This leads us to the DP relation below:
``````
hasStock[i] = Max(hasStock[i - 1], -prices[i])
noStock[i] = Max(noStock[i - 1], hasStock[i - 1] + prices[i])
```
```

#### Space Optimization:

In the above code, we have room for Space Optimization because we do NOT need the hasStock[] and noStock[] arrays due to our below observation:
• In the for loop notice that for every day = i we are relying on hasStock[i - 1] and hasStock[i - 1].
At no point of time we are using anything more than that and so having the whole array in memory is adding no value when we are dependent on just these two values
So what we can do is we can take two variables that would hold the value of noStock[i - 1] and hasStock[i - 1] when we are processing for day = i.
We would also need two variables to hold noStock and hasStock values for the current day we are computing for.

#### How to print the Optimal DP Path ?

Our goal now is to print the day we would be purchasing a stock and the day we would be selling the stock that would maximize the profit.

In almost all the DP problems, finding the path that resulted in the optimal result takes little bit more thinking than just computing the optimal value. For our case, it would be finding the purchase day and selling day that led us to get the maximum profit.

It is always a good idea to first design the algorithm to compute the optimal value and then modify the code to find the optimal path. In most cases you would need the logic you implemented to compute the optimal result, to compute the optimal path. We will see that in the below well-commented code.

Thought Process involved in solving the problem:

To compute the days for purchase and sell that would give maximum profit the thought process is as follows:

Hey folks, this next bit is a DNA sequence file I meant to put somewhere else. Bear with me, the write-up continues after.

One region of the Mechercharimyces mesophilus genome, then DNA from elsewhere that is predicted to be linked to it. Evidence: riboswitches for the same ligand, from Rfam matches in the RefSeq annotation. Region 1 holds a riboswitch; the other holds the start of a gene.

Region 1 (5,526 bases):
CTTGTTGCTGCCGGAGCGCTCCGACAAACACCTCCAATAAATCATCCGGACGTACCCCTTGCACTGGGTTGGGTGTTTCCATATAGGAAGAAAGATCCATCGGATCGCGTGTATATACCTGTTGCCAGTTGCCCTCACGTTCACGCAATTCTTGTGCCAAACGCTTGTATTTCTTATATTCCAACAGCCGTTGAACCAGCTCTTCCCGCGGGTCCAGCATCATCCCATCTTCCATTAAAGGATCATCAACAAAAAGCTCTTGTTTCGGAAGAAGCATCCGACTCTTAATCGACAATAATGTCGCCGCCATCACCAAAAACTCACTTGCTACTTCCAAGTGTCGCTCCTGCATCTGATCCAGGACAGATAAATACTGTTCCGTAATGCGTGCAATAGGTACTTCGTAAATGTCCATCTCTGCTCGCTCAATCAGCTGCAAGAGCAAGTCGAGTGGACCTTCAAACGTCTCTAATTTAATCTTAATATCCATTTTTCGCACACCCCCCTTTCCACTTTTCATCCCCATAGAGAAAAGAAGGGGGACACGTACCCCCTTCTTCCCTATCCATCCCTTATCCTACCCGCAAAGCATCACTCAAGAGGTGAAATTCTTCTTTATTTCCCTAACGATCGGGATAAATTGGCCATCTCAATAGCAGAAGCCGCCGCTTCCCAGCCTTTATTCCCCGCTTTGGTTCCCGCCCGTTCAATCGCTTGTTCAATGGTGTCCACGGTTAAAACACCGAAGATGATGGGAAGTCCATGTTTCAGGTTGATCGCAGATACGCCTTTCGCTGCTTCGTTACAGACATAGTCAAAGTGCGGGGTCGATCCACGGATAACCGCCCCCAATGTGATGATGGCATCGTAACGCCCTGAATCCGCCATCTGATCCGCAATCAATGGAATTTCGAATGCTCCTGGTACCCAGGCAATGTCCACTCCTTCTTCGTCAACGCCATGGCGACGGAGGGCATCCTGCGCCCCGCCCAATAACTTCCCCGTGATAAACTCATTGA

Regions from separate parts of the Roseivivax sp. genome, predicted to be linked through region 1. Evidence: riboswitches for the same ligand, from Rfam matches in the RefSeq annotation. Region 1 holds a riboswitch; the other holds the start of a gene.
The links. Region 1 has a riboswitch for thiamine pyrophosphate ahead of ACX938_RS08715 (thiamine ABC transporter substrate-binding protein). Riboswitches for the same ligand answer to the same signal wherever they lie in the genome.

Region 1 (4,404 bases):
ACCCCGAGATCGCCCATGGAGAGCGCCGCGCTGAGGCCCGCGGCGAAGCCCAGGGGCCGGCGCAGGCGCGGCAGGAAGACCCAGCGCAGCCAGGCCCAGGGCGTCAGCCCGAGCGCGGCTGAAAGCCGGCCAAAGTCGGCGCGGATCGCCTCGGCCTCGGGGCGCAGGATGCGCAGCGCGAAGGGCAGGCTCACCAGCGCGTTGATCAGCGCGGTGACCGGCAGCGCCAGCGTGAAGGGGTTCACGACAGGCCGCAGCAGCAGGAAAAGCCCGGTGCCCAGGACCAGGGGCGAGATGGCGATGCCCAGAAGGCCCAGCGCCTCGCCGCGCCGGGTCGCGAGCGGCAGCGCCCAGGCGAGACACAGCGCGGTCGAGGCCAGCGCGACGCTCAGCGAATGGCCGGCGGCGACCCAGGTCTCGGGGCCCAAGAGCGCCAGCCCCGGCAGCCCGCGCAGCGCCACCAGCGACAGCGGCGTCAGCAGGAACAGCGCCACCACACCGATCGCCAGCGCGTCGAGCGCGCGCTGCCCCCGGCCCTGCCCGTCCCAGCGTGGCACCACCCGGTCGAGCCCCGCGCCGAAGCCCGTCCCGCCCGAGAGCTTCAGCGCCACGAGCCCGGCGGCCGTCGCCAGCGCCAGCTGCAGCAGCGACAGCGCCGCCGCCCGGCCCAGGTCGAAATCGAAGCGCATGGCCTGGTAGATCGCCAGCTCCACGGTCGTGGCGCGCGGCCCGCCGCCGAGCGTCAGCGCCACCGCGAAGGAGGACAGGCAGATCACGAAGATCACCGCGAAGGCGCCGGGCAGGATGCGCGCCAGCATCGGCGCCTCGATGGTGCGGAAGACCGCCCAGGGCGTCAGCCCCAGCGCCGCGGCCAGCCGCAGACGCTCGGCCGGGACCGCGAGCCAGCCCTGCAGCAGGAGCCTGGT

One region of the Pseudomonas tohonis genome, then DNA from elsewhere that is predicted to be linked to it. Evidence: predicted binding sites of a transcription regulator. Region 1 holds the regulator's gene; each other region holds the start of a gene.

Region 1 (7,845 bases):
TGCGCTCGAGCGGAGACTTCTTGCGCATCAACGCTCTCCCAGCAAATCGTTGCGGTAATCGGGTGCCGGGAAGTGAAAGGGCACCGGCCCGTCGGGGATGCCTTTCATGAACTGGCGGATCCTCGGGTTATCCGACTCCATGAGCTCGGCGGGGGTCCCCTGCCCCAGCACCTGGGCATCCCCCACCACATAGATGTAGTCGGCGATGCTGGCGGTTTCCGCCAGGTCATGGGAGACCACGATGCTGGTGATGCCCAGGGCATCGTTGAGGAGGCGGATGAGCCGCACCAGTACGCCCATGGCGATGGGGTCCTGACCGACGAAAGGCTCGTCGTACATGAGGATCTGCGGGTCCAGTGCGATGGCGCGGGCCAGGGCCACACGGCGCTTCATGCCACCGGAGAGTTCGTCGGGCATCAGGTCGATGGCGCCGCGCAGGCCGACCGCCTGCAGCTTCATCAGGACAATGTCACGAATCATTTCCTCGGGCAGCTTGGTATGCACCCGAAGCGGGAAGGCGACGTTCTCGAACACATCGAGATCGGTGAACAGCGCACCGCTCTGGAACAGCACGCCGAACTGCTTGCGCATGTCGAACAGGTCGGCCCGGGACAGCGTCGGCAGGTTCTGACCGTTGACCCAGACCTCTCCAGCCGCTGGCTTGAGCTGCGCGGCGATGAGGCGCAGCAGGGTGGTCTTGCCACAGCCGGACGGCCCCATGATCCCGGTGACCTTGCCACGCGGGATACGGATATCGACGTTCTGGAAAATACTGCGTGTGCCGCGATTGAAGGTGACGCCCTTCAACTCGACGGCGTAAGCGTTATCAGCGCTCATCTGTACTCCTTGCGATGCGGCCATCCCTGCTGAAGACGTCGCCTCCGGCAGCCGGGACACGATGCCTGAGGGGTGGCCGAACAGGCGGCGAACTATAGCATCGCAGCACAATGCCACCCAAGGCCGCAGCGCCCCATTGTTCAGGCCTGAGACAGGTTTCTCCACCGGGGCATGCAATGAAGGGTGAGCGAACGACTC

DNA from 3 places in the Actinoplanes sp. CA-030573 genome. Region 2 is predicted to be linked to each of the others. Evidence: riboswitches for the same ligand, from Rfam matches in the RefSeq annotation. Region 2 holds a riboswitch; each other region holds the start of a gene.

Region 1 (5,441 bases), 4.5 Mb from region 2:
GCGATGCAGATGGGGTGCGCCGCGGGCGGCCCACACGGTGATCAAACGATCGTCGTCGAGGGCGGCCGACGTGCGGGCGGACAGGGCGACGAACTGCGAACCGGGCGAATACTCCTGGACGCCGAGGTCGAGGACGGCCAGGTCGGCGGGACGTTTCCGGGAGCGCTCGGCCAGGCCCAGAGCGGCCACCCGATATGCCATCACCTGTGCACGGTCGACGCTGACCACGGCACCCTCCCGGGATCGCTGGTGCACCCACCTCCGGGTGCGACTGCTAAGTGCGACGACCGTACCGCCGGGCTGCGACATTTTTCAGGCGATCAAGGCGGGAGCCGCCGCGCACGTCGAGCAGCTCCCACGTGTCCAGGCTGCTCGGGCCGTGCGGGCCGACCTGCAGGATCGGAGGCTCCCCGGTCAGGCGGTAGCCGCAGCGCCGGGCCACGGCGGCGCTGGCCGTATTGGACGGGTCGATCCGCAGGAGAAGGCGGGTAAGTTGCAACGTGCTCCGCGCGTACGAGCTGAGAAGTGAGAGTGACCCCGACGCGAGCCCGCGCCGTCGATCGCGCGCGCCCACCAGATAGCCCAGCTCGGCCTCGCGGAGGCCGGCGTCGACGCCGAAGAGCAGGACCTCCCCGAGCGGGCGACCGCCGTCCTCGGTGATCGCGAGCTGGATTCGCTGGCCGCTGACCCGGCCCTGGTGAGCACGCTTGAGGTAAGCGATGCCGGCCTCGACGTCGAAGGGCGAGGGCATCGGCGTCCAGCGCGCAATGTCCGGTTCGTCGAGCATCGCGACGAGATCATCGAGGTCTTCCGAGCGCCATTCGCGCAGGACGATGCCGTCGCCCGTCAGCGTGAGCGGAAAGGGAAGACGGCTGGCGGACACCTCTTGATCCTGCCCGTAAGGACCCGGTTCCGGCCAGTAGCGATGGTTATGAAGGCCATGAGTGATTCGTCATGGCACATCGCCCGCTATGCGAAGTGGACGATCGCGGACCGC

• If on any day we get better profit than the day before for hasStock state, that day would be a potential purchase day. But we will have to keep in mind that even though the current day is giving better profit does not mean that this current day will be the day that would bring the maximum profit for us (think about the concept of local maxima and global maxima). So we will have to keep a variable tempPurchaseDay that would store the day whenever we get better profit for hasStock state. Whether the tempPurchaseDay brings the maximum profit so far or not will be determined while computing profit for current day for noStock state.
• If on day i we get better profit than the day before for noStock state, then that would mean that selling the stock on that day would give the most profit till day i. So we would replace the last saleDay with day i and assign tempPurchaseDay as purchaseDay since tempPurchaseDay represents the most profitable day to buy stock till day i.
• If we see that we did not get a sale day at the end, then that would mean that the stock price never went up after the first day. So we did not get a chance to sell in order to get non-zero non-negative profit.

#### Python Code:

Don't forget to look at the other problems in our State Machine Approach series to have a strong understanding and a good command of this concept: